15 Biblical Facts about Heaven and the City of God
We’re used to hearing about heaven as a happy place where we go when we die. And most people hear about heaven in a few contexts:
- It’s where good/faithful people go when they’re dead.
- It’s where we’ll see departed loved ones again.
- It’s where God is.
I’ve always found the idea of heaven fascinating.
As a kid, it sounded like a boring place (endless choir practice?), but it sure beat the alternative. A few Sunday school lessons, sermon-opening jokes, and a Ray Boltz song got the idea in my head that heaven was a place with streets of gold. When I asked about what heaven was like, I was directed to the last two chapters of Revelation.
But it didn’t take long for me to catch this phrase at the beginning of Revelation 21: “a new heaven and a new earth.” And then John the Revelator describes a city called the “New Jerusalem.”
Kid Jeffrey: “Wait. What? I thought we were talking about heaven.”
Heaven vs. the New Jerusalem
Turns out that when people describe “heaven” in Christian culture today, they’re usually referring to the New Jerusalem that John sees at the end of Revelation.
Why? Why would the New Jerusalem get called “heaven”?
It’s probably because we’re so used to hearing that people “go to heaven” when they die. Some of this may come from some of Paul’s comments on what he thinks will happen to him when he dies. Specifically, Paul believes that when he dies, he will be with the Lord (Php 1:23).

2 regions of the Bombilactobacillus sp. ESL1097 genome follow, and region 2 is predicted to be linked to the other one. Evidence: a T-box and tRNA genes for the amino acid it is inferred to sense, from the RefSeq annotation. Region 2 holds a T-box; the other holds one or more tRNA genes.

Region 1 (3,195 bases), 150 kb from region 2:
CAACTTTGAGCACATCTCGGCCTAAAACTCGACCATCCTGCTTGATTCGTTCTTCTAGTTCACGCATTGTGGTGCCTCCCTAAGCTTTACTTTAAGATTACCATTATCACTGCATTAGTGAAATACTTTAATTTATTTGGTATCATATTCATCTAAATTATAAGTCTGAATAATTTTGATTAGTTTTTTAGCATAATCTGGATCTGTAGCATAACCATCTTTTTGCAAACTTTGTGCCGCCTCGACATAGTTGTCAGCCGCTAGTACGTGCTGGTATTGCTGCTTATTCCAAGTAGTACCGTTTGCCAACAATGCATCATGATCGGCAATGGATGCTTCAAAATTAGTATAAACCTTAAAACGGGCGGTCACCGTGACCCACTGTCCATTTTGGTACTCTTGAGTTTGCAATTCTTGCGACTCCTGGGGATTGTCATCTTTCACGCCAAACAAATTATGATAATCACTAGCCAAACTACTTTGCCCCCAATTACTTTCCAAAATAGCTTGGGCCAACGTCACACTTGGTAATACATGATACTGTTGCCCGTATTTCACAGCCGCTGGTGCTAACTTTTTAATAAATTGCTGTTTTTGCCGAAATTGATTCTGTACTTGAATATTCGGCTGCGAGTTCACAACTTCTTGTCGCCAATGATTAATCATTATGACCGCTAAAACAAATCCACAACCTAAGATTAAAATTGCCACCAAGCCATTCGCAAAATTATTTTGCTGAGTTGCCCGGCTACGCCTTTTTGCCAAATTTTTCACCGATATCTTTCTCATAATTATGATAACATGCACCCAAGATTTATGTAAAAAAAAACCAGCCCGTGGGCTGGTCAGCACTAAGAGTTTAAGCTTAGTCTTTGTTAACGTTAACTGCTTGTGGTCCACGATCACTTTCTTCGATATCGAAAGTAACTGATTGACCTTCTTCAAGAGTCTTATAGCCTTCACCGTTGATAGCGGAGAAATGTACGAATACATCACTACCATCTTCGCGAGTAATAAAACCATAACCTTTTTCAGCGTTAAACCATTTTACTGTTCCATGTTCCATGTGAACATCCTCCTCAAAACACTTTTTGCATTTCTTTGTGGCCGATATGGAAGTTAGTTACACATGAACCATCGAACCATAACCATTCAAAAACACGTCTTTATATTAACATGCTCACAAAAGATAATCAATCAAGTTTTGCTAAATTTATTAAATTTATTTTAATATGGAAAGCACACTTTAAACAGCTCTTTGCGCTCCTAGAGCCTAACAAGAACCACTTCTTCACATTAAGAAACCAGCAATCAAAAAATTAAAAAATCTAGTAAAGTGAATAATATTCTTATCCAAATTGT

And as far as the New Testament narratives tell us, Jesus is currently at the right hand of the Father in heaven.
Now comes the kicker: John’s New Jerusalem describes the final paradise for the people of God—even for those who have already died (see Rev 20) . So in that sense, I suppose it’s reasonable that people would think of John’s description of the New Jerusalem as a description of “heaven,” the place Christians go when they die. Besides, John sees the city “coming down out of heaven,” so you could argue that the New Jerusalem is where people go when they die now.
I don’t think that’s necessarily the case, but for better or for worse, “heaven” and “the New Jerusalem” get rolled into one concept in people’s minds: the good part of the afterlife.